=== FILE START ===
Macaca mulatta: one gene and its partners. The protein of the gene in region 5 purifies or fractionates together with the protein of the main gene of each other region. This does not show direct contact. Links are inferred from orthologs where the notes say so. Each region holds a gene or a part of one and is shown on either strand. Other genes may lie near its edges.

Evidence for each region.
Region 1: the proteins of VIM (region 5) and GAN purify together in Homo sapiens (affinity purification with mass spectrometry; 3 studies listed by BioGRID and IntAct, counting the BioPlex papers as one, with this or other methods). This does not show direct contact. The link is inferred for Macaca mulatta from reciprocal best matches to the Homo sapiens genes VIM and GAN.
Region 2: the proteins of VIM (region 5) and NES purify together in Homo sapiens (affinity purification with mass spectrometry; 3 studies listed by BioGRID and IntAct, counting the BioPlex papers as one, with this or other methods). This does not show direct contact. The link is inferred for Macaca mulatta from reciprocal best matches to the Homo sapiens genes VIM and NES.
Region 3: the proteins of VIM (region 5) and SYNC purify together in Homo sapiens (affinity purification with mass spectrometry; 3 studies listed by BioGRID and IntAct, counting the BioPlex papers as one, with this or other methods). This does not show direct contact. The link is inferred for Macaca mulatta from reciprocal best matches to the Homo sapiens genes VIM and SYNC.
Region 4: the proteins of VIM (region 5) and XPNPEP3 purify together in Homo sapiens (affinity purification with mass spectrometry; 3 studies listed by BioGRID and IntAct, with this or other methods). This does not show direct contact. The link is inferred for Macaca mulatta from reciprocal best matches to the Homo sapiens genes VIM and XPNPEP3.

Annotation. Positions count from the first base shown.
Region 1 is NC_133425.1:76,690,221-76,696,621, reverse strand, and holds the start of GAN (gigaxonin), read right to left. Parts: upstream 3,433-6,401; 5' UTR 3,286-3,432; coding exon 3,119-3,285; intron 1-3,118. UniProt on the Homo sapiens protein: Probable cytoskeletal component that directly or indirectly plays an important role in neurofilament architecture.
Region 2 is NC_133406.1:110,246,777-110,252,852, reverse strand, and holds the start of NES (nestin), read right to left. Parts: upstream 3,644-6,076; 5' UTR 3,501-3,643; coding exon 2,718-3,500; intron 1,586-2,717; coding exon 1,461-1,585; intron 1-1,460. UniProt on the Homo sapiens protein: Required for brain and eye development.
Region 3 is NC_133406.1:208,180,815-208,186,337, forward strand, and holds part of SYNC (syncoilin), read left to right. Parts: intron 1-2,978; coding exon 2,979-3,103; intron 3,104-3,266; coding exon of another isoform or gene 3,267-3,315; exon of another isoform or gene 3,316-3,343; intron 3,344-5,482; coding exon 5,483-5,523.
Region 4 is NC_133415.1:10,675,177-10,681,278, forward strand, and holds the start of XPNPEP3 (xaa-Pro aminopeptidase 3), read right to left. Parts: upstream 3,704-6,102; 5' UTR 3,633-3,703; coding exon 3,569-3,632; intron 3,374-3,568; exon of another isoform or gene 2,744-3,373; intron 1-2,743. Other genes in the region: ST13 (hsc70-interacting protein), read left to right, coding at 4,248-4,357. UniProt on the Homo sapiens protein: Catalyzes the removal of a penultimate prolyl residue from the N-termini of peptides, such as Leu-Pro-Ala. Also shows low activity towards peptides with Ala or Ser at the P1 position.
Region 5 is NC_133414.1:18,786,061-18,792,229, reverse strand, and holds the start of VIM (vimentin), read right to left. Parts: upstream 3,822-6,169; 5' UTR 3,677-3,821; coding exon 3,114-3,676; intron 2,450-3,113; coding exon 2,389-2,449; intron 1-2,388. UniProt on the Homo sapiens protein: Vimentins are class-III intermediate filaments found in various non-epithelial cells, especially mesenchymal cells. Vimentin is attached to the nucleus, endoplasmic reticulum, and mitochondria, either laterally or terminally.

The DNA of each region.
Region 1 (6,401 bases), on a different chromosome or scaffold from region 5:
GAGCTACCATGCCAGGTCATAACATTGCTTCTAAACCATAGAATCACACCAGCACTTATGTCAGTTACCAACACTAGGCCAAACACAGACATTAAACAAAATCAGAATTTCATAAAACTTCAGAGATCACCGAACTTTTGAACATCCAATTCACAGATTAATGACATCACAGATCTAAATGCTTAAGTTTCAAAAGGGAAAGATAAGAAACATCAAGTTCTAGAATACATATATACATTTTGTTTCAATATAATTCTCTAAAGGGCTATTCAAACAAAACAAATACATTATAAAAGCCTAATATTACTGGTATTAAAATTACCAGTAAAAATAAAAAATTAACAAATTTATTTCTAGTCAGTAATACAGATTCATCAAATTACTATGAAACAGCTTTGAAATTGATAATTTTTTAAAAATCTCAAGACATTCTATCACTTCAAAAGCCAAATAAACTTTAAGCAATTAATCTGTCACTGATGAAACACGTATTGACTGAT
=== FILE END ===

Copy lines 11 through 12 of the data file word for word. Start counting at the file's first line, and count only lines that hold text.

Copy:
Region 4 is NC_133415.1:10,675,177-10,681,278, forward strand, and holds the start of XPNPEP3 (xaa-Pro aminopeptidase 3), read right to left. Parts: upstream 3,704-6,102; 5' UTR 3,633-3,703; coding exon 3,569-3,632; intron 3,374-3,568; exon of another isoform or gene 2,744-3,373; intron 1-2,743. Other genes in the region: ST13 (hsc70-interacting protein), read left to right, coding at 4,248-4,357. UniProt on the Homo sapiens protein: Catalyzes the removal of a penultimate prolyl residue from the N-termini of peptides, such as Leu-Pro-Ala. Also shows low activity towards peptides with Ala or Ser at the P1 position.
Region 5 is NC_133414.1:18,786,061-18,792,229, reverse strand, and holds the start of VIM (vimentin), read right to left. Parts: upstream 3,822-6,169; 5' UTR 3,677-3,821; coding exon 3,114-3,676; intron 2,450-3,113; coding exon 2,389-2,449; intron 1-2,388. UniProt on the Homo sapiens protein: Vimentins are class-III intermediate filaments found in various non-epithelial cells, especially mesenchymal cells. Vimentin is attached to the nucleus, endoplasmic reticulum, and mitochondria, either laterally or terminally.